The second and most effective way to increase speed is to remove all unnecessary commands DF recorded with an external texteditor. While the extra commands are ignored by the game, however they take time to be processed. To move a cursor 3 (up/down) or 4 (right/left) commands are recorded, most other keys are bound to more commands. Pressing d for example records more than 30 commands. Depending on what you do, you can increase the speed by 4 or more by reducing the number of commands in every group to the one you need. If you edit a macro, you'll have to restart DF afterwards.

The third way is to change settings in the init-files. In the base init file (data/init/init.txt) you will find the follow lines:

If you set KEY_REPEAT_ACCEL_LIMIT above one, then after KEY_REPEAT_ACCEL_START repetitions 
the repetition delay will smoothly decrease until repetition is this number of times faster 
than at the start.

[KEY_REPEAT_ACCEL_LIMIT:8]
[KEY_REPEAT_ACCEL_START:10]

This controls the number of milliseconds between macro instructions.

[MACRO_MS:15]

This means that the speed between macro commands will gradually increase until it hits the limit. The secondary command is when the gradual increase in speed increases.

[edit] External utilities

[edit] Quickfort

A spreadsheet-driven construction tool for Dwarf Fortress. Converts CSV files containing a "graphical" (or at least two-dimensional) representation of what you want to build into efficient DF macros. Comes with a number of scripts to get you started, some of them quite complex.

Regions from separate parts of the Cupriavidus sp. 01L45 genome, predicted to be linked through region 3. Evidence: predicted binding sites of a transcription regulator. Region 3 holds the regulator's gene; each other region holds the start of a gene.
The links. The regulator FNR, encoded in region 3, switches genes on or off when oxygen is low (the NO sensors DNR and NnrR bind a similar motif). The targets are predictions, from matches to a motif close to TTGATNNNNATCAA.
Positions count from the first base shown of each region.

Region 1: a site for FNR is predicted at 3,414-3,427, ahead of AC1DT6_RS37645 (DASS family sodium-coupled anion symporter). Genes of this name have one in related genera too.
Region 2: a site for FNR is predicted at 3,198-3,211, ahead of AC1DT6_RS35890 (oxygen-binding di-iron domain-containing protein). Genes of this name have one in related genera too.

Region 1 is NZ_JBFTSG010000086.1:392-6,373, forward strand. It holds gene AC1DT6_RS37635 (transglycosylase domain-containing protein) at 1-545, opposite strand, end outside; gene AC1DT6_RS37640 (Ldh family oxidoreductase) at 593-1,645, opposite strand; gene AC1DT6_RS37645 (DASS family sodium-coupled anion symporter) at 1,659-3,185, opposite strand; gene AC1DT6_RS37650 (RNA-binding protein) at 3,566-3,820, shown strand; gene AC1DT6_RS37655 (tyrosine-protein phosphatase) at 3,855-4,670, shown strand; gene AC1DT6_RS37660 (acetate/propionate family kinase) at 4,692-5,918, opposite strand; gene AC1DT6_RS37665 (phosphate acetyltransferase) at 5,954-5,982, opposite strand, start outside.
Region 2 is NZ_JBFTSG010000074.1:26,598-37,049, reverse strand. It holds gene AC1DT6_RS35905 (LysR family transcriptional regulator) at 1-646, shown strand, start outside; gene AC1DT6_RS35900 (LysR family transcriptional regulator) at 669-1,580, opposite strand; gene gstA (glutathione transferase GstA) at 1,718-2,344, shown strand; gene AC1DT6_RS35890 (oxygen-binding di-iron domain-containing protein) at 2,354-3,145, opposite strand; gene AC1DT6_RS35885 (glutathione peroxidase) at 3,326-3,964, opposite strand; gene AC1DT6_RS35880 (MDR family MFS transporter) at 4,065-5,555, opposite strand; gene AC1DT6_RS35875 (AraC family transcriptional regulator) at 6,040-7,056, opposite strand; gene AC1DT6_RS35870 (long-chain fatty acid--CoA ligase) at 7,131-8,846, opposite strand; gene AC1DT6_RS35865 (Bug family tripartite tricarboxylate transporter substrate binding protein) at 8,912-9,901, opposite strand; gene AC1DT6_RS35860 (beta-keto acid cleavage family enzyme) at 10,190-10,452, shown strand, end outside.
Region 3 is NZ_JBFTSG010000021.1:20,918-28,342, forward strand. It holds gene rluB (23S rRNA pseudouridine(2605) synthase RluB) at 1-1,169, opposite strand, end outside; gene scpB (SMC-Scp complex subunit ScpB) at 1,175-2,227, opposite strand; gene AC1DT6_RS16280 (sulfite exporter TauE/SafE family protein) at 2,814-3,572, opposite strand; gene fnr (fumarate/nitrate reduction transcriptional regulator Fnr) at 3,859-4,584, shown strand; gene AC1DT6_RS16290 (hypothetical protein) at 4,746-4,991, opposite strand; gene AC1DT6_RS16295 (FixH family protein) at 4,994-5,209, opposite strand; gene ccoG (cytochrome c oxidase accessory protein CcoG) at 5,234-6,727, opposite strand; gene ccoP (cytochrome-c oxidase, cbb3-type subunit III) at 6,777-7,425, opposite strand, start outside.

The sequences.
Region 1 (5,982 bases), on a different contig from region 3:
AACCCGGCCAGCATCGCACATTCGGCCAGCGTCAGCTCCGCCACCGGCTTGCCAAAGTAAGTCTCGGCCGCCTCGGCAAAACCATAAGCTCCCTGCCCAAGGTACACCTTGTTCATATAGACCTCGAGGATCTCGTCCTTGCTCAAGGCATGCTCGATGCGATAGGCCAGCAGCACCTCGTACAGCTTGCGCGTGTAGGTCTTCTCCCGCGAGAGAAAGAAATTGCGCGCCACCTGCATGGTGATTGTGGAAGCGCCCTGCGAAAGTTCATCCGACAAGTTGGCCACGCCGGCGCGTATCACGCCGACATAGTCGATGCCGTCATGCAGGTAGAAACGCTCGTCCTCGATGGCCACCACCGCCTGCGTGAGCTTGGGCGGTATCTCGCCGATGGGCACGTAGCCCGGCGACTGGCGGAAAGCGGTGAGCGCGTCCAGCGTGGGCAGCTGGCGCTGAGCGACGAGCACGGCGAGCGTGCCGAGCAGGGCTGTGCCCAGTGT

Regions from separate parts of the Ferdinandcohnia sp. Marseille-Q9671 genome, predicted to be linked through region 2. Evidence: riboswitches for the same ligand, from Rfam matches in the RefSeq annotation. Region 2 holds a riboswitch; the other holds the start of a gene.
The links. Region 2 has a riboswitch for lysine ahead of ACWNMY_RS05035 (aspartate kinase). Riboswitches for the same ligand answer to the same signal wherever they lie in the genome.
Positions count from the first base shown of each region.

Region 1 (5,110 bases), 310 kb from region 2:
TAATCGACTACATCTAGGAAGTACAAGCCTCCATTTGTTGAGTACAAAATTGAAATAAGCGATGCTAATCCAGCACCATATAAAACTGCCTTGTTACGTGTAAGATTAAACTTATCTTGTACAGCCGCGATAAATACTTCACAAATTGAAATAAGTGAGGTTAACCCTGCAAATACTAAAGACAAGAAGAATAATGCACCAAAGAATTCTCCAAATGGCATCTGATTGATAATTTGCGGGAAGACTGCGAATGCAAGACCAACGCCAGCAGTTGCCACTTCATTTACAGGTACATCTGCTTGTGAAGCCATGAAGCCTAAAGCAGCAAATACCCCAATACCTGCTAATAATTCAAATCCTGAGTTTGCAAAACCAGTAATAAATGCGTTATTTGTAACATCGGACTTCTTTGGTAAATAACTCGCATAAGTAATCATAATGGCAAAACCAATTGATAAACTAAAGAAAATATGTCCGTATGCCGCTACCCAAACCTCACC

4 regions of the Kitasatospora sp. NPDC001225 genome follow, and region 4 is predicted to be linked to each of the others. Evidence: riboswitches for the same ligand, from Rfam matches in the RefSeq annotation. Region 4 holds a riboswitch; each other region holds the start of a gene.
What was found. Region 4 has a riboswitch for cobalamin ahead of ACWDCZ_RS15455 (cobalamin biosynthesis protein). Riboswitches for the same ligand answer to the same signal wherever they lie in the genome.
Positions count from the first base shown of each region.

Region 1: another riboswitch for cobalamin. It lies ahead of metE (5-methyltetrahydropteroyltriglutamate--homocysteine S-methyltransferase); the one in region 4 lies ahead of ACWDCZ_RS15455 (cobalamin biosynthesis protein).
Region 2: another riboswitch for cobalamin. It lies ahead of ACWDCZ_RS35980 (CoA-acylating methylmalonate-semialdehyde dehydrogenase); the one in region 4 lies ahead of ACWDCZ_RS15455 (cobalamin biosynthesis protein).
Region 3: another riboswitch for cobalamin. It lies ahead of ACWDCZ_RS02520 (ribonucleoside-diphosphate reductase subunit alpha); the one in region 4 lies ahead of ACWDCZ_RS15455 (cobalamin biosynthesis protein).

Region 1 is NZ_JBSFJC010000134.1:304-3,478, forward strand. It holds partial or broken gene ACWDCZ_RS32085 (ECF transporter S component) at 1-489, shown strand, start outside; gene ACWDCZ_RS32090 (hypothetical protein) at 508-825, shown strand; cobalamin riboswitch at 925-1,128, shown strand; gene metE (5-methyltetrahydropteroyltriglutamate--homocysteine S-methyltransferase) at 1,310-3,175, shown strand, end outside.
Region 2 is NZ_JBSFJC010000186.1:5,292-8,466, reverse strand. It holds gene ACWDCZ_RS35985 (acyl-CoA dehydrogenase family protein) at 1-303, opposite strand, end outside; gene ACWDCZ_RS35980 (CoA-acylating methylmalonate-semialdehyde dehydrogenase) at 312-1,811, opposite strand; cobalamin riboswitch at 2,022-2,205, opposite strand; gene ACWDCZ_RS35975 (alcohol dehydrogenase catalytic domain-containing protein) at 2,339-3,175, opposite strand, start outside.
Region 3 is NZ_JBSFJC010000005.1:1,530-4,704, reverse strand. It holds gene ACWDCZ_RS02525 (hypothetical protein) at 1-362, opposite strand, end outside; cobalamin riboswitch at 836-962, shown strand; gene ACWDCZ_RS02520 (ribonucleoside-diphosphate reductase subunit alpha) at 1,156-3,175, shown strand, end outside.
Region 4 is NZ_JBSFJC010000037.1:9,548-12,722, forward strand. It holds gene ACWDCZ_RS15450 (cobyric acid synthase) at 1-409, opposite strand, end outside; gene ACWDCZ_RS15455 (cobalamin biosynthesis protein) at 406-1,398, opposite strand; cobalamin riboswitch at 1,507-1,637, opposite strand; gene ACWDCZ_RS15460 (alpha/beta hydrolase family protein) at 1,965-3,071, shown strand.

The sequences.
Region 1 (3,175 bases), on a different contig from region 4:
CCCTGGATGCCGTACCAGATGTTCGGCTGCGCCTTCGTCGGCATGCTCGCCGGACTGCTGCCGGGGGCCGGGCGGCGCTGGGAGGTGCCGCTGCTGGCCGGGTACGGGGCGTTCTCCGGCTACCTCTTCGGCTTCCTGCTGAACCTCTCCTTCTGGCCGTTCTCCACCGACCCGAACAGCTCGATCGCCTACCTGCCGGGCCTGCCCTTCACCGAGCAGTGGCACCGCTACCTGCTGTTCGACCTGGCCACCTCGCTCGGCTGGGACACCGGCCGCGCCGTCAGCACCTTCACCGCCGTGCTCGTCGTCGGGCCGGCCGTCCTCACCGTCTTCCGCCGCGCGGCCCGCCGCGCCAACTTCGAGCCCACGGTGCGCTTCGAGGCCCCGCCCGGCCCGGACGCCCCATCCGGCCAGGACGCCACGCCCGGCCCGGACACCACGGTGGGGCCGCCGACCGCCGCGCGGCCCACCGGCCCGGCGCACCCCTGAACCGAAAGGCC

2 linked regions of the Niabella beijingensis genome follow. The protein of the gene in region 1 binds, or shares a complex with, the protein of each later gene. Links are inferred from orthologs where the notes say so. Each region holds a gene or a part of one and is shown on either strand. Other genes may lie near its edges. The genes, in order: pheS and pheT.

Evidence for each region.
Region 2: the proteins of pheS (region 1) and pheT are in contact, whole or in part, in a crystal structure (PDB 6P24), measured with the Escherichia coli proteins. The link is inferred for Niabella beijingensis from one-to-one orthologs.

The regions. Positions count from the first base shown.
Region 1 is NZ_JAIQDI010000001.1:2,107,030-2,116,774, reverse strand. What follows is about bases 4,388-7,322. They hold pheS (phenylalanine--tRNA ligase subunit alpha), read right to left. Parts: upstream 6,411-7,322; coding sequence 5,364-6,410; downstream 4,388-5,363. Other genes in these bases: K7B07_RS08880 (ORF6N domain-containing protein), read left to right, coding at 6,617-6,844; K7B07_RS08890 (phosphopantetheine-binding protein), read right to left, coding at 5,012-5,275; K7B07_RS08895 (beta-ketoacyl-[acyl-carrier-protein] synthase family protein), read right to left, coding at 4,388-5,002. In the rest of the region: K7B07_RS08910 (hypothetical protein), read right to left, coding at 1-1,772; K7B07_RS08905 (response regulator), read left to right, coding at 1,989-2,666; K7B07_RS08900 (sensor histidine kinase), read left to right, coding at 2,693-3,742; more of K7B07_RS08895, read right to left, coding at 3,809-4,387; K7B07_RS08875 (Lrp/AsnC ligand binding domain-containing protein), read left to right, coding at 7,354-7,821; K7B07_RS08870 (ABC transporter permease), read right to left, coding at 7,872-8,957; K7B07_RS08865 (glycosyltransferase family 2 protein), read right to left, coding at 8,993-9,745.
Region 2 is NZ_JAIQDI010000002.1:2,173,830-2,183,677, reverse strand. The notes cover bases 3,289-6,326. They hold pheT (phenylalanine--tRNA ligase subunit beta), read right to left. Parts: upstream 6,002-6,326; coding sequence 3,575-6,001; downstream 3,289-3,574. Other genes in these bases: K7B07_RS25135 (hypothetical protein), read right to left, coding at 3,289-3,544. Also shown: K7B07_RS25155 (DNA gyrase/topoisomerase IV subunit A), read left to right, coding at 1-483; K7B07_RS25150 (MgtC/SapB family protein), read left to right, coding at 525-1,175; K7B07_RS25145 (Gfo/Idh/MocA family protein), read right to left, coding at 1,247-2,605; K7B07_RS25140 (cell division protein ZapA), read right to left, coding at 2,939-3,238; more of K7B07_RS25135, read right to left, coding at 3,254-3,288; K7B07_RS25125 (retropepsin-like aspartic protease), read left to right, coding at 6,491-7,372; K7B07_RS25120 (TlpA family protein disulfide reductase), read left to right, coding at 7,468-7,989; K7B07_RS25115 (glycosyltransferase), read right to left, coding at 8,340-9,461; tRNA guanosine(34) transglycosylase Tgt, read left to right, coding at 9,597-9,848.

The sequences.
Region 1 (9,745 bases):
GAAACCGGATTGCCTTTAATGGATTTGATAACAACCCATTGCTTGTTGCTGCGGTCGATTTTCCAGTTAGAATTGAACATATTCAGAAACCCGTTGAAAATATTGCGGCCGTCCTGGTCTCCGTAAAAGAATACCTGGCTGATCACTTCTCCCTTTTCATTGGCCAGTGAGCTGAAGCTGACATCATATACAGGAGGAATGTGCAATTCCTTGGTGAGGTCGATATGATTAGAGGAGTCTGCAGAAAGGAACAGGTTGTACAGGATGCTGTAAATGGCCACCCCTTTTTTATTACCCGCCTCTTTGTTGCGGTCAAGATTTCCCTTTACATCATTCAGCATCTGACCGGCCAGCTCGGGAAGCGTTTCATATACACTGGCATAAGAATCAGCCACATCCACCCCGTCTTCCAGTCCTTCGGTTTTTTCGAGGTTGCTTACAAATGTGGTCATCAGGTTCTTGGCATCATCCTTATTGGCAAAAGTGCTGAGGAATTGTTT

[edit] AutoHotKey

  1. Go to Utilities#AutoHotKey and download AutoHotKey. Installation is simple and the program uses few system resources.
  2. Write macro scripts (file type .ahk), which may contain any number of commands. You activate scripts by double-clicking .ahk files and deactivate them by right-clicking the AutoHotKey icon on the task bar. Both of these can be done at any time - even right in the middle of a game. AutoHotKey also allows for automated activation of scripts.
Please see also the 40d macros page, as much of what is there works perfectly fine. If you can verify it works, please move it to this page.

[edit] Troubleshooting Scripts

Users may experience some issues in getting scripts to work, particularly when using looping scripts when experiencing low frame-rates.

  • If experiencing low frame-rates, try adding delays ("Sleep 100" to pause for 100 milliseconds for example) within loops to allow the interface to keep up. If there are nested loops, sometimes adding a pause at the end of an inner loop is all that is needed to flush the keyboard buffer
  • Another way to add delay during and after each simulated key press is to put SetKeyDelay, 40, 40 at the start of the macro.
  • Make sure that Dwarf Fortress maintains focus. IM windows are the enemy! Who needs friends anyhow? You've got Dwarf Fortress.
  • This may go without saying, but most macros assume standard key-mappings. If you're using non-standard ones, you may have to edit the macro to get it to work.
  • Visiting liaisons can bring up screens that eat keystrokes, throwing a long-looping script out-of-phase with where it expects the game to be. Wait for the farewell screen before running a long script.
  • The SendPlay function supports keys that the Send function does not, for example Shift-Enter. According to the AutoHotKey documentation, SendPlay may also be better at preventing dropped keystrokes.

[edit] General Fortress Mode Hotkeys Script

An attempt at speeding up various designations. Includes an up/down stair builder, a fast move up/down, and some select-and-advance keys. Please see user:DDR#Dwarf_Fortress_General_AHK_Script.